4th Grade

Believe me, I know. Fourth already? There’s nothing like the passing of another birthday for your child that makes you reckon with the passing of time. Her ninth birthday is looming and I can’t count the number of people who have said “I can’t believe it, nine already? She was just a baby!” Don’t I know it.

I have lots of things to say about fourth grade but this post is really about the passing of years and the ending of third, in particular. RR attends a Montessori school and the children are grouped into classrooms spanning three grades. She has progressed in the same classroom since she was 5, with the same teacher, and the same children. This year’s crop of first graders has been a particularly enjoyable experience for RR, who is young for her age and happily plays with and teaches the smaller set.

Her teacher has been a compassionate, attentive, kind, funny person who has taken RR’s same traits and helped them flourish. She’s one of the most calm and thoughtful people I’ve met and I know for certain that we can thank her for helping RR’s personal space bubble evolve, nurturing her drawing skills, ensuring she could read and write beautifully, and teaching her to channel her frustration at learning new facts into curiosity and enjoyment. You guys, Montessori has been the right choice for RR since the beginning. I’m sure you know how it feels to just know you’ve made some parenting decision solidly right.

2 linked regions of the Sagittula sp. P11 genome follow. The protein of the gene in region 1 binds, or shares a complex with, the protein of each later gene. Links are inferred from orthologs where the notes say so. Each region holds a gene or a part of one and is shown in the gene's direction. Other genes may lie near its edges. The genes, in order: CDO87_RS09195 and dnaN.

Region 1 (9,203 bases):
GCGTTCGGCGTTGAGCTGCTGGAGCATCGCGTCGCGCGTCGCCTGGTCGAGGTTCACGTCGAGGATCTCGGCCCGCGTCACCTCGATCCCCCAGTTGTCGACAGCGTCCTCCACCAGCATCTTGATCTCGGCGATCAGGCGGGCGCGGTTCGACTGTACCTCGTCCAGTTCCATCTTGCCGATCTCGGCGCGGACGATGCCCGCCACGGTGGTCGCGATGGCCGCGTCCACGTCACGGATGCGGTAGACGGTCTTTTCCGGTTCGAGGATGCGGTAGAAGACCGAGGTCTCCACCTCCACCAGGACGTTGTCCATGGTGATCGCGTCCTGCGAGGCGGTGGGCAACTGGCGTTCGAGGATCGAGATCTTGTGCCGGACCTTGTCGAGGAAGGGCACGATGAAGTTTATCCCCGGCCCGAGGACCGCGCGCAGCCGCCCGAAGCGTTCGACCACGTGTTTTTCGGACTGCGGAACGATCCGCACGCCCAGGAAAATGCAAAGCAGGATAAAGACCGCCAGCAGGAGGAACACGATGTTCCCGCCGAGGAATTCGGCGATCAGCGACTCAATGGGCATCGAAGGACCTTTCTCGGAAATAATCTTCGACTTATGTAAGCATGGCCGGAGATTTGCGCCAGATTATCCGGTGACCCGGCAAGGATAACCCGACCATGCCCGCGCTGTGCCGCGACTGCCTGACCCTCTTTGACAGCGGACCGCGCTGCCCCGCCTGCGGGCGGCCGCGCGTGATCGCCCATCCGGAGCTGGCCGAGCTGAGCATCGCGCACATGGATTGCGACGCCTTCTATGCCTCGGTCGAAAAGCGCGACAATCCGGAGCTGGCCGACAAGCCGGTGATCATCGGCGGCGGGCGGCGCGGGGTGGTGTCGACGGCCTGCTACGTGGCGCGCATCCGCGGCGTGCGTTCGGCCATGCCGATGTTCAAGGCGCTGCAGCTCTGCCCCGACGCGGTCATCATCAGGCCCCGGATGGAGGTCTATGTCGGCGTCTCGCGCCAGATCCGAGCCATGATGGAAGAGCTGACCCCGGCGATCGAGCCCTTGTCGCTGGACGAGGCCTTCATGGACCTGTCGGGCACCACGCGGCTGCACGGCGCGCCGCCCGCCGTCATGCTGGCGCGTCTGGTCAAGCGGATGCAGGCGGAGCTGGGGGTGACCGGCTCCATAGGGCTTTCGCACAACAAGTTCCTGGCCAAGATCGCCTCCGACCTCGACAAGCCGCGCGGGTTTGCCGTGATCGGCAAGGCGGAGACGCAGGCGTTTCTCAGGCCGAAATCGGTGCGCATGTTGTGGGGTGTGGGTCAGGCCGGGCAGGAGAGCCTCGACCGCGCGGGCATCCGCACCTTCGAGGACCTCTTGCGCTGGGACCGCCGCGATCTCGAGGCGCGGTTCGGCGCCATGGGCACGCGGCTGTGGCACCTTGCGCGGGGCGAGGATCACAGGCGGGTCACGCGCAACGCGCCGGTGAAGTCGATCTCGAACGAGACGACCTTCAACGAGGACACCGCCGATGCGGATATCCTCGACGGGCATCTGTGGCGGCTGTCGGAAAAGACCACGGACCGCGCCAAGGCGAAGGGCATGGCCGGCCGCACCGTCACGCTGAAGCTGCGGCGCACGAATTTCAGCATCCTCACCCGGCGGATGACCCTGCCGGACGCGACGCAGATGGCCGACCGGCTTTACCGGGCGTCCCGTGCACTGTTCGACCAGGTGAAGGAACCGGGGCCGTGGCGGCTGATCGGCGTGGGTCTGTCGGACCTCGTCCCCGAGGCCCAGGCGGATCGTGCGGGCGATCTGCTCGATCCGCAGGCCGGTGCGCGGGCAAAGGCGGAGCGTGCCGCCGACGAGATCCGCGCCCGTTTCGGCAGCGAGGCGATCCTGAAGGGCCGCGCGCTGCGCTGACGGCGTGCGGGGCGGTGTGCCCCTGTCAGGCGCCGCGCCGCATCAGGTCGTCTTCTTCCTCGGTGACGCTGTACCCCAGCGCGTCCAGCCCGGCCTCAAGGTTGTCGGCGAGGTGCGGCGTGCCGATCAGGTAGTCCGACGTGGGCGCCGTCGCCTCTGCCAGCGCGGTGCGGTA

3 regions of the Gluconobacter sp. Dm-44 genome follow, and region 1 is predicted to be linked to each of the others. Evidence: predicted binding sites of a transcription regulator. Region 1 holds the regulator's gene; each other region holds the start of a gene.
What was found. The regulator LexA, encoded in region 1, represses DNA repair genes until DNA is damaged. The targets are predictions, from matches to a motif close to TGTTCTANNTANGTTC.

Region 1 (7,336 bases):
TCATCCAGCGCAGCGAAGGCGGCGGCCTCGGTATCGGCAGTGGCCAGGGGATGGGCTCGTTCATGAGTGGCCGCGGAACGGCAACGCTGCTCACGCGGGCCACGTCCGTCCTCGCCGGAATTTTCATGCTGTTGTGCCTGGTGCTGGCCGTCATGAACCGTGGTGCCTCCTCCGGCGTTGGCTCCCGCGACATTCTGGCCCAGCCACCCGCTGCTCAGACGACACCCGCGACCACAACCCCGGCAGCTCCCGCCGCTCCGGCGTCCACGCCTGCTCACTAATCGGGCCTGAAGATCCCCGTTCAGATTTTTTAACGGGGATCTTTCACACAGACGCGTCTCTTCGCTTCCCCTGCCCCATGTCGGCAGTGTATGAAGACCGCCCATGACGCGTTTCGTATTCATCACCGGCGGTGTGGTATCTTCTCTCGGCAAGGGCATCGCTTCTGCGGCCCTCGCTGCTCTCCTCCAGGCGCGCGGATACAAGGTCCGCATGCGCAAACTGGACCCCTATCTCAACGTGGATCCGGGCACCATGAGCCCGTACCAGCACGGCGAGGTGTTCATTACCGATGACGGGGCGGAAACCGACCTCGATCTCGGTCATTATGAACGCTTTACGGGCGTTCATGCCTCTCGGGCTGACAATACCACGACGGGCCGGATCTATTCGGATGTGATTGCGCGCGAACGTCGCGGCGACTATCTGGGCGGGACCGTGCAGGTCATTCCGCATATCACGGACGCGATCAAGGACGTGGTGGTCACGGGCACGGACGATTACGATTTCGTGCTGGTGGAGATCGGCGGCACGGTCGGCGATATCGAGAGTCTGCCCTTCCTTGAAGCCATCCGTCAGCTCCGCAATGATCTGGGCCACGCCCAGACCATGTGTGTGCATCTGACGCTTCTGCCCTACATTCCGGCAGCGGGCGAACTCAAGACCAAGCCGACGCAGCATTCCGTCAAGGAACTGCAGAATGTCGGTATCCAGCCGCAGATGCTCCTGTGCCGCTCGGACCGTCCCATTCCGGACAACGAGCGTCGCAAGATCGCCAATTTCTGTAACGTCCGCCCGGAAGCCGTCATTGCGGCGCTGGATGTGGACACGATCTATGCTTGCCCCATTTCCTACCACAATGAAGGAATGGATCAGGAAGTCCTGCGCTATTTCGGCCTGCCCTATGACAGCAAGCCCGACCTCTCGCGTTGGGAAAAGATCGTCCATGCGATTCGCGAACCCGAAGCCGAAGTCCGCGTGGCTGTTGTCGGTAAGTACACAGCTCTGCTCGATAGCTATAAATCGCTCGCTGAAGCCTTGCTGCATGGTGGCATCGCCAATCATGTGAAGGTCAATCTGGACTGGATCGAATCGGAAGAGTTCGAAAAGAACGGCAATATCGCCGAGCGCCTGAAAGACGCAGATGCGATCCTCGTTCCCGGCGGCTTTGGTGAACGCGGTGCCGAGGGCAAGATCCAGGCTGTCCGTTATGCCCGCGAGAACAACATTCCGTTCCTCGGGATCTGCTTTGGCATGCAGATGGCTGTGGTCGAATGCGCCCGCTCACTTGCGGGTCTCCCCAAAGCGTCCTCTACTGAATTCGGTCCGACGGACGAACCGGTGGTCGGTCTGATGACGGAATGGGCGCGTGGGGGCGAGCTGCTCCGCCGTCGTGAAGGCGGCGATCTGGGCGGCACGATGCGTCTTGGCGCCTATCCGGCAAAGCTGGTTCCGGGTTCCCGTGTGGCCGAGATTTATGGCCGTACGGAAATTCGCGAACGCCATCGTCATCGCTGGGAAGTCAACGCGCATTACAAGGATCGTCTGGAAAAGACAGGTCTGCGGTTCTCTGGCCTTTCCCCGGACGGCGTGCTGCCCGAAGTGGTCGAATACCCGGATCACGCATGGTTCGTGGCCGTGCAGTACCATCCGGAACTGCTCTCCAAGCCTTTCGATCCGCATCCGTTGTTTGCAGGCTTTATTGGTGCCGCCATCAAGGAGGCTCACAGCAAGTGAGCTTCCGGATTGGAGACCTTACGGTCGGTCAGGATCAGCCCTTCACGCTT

But today it ends, friends. Today is the day she rises up to fourth grade. The last day of school. The last day in this classroom with this teacher. I’m not great with lasts as a general rule but I’m a wreck. Somehow this artificial moment makes me feel like my little girl is gone, replaced by the person who has been glimmering in the distance. I’m thrilled with that person’s confidence and maturity, I’m not so thrilled to be saying goodbye to my baby.

I know, I know. You’re right, of course. You always are. This IS artificial. She’s still the same person. It’s a ceremony is all, a last day, a bookmark. But I’m a cryer, happy or not, and I’m an emotional disaster. I need all your tips to keep from crying. Cause I have a day to get through and no real confidence I can get through it in one piece.

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Am I Doing This Wrong?